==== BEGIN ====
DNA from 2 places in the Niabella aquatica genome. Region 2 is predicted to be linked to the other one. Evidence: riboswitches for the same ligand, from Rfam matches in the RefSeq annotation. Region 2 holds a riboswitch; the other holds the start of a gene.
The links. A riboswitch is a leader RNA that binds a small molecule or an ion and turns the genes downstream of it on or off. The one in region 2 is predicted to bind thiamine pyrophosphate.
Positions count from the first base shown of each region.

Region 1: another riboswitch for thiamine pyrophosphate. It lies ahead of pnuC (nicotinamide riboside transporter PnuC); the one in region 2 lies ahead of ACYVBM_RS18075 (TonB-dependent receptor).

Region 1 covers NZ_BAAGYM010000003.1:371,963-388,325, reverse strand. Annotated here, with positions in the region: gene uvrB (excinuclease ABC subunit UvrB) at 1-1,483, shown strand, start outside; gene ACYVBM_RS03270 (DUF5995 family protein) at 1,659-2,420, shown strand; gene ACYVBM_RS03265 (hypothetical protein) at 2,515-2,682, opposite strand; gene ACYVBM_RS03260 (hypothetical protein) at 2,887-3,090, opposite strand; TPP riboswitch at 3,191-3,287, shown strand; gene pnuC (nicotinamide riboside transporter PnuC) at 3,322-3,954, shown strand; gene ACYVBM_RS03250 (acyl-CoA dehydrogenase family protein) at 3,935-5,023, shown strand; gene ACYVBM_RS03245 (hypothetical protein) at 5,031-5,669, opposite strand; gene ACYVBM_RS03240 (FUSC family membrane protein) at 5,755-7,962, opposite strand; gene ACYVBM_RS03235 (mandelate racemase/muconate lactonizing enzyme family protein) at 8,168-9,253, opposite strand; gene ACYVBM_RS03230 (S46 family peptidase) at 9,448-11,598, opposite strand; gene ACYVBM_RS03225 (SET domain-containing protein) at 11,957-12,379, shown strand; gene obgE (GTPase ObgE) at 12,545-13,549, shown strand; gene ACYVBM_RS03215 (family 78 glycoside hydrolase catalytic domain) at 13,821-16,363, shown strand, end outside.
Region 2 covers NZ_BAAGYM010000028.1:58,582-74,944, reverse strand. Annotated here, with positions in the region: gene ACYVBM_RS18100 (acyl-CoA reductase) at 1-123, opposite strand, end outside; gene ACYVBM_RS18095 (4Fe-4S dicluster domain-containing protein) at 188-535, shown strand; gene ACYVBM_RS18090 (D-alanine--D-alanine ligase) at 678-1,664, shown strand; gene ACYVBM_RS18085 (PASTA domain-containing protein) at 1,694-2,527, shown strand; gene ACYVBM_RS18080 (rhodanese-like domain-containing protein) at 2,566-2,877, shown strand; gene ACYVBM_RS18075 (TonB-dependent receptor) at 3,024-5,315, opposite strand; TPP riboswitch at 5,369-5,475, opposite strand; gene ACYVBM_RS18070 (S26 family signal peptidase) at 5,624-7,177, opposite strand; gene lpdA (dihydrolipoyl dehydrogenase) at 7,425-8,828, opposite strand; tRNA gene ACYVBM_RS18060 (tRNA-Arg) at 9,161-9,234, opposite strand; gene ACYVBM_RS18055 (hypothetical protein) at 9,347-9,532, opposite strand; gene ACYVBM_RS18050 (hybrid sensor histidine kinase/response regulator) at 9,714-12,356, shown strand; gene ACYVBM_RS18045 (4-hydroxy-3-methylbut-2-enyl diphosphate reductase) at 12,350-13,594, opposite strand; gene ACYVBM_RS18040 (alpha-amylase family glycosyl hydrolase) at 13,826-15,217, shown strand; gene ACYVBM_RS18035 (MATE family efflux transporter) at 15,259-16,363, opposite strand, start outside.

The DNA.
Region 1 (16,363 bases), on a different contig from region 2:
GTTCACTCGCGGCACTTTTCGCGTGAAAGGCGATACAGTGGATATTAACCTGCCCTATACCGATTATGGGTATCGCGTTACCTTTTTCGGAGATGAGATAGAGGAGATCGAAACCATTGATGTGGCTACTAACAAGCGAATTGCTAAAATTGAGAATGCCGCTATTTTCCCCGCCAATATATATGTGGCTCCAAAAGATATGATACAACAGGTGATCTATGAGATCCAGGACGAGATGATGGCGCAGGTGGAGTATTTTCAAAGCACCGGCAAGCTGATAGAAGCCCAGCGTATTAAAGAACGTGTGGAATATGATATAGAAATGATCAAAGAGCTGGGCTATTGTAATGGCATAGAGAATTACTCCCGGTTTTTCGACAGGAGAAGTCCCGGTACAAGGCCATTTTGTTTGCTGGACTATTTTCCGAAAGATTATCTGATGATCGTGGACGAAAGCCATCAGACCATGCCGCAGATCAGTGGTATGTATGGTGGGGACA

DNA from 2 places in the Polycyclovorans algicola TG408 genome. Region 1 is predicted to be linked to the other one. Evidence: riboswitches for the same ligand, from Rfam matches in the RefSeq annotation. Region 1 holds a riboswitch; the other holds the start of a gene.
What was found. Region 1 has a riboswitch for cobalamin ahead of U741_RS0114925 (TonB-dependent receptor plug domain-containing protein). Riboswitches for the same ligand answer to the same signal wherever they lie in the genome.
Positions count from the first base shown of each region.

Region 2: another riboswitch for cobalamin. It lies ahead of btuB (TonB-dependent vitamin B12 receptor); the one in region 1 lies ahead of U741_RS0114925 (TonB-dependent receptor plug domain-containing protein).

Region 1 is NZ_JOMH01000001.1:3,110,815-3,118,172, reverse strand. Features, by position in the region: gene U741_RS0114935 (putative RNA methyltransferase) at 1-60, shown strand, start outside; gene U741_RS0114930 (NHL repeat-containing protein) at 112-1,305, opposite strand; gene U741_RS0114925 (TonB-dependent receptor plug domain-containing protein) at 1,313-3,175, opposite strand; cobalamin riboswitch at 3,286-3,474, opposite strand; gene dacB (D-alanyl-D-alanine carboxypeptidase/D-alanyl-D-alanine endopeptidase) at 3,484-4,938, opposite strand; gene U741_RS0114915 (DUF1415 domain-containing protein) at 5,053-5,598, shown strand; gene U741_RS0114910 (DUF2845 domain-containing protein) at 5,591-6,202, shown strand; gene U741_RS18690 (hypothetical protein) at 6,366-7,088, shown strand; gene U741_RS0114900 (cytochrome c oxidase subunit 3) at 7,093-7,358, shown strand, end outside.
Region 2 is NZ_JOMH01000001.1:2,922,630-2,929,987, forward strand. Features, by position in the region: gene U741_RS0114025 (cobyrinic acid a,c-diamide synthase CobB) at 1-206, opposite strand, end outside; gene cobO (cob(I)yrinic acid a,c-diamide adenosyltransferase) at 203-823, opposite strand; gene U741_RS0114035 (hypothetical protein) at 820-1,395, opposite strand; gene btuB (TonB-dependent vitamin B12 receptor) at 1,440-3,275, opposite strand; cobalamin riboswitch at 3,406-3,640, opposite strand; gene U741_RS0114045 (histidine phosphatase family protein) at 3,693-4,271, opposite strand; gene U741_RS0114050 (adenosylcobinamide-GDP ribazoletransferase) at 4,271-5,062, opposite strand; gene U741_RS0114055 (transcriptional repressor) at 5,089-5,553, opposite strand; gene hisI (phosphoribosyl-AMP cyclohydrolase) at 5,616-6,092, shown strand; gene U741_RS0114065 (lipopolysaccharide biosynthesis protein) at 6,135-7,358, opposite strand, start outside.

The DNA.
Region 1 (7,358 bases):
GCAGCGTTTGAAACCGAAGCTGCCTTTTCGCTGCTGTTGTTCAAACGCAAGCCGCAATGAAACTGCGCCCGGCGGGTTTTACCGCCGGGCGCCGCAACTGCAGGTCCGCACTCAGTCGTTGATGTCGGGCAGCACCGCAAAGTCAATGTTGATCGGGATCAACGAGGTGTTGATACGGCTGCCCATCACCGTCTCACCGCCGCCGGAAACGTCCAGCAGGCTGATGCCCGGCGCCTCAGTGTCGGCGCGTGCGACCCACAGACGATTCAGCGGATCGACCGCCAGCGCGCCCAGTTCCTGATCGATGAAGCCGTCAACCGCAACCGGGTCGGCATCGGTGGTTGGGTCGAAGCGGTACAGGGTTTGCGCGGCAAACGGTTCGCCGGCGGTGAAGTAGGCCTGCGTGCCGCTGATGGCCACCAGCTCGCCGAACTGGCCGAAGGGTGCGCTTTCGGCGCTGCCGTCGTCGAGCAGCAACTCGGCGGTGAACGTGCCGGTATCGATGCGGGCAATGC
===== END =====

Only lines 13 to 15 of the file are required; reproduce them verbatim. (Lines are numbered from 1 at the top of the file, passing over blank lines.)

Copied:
Region 2: another riboswitch for cobalamin. It lies ahead of btuB (TonB-dependent vitamin B12 receptor); the one in region 1 lies ahead of U741_RS0114925 (TonB-dependent receptor plug domain-containing protein).

Region 1 is NZ_JOMH01000001.1:3,110,815-3,118,172, reverse strand. Features, by position in the region: gene U741_RS0114935 (putative RNA methyltransferase) at 1-60, shown strand, start outside; gene U741_RS0114930 (NHL repeat-containing protein) at 112-1,305, opposite strand; gene U741_RS0114925 (TonB-dependent receptor plug domain-containing protein) at 1,313-3,175, opposite strand; cobalamin riboswitch at 3,286-3,474, opposite strand; gene dacB (D-alanyl-D-alanine carboxypeptidase/D-alanyl-D-alanine endopeptidase) at 3,484-4,938, opposite strand; gene U741_RS0114915 (DUF1415 domain-containing protein) at 5,053-5,598, shown strand; gene U741_RS0114910 (DUF2845 domain-containing protein) at 5,591-6,202, shown strand; gene U741_RS18690 (hypothetical protein) at 6,366-7,088, shown strand; gene U741_RS0114900 (cytochrome c oxidase subunit 3) at 7,093-7,358, shown strand, end outside.
Region 2 is NZ_JOMH01000001.1:2,922,630-2,929,987, forward strand. Features, by position in the region: gene U741_RS0114025 (cobyrinic acid a,c-diamide synthase CobB) at 1-206, opposite strand, end outside; gene cobO (cob(I)yrinic acid a,c-diamide adenosyltransferase) at 203-823, opposite strand; gene U741_RS0114035 (hypothetical protein) at 820-1,395, opposite strand; gene btuB (TonB-dependent vitamin B12 receptor) at 1,440-3,275, opposite strand; cobalamin riboswitch at 3,406-3,640, opposite strand; gene U741_RS0114045 (histidine phosphatase family protein) at 3,693-4,271, opposite strand; gene U741_RS0114050 (adenosylcobinamide-GDP ribazoletransferase) at 4,271-5,062, opposite strand; gene U741_RS0114055 (transcriptional repressor) at 5,089-5,553, opposite strand; gene hisI (phosphoribosyl-AMP cyclohydrolase) at 5,616-6,092, shown strand; gene U741_RS0114065 (lipopolysaccharide biosynthesis protein) at 6,135-7,358, opposite strand, start outside.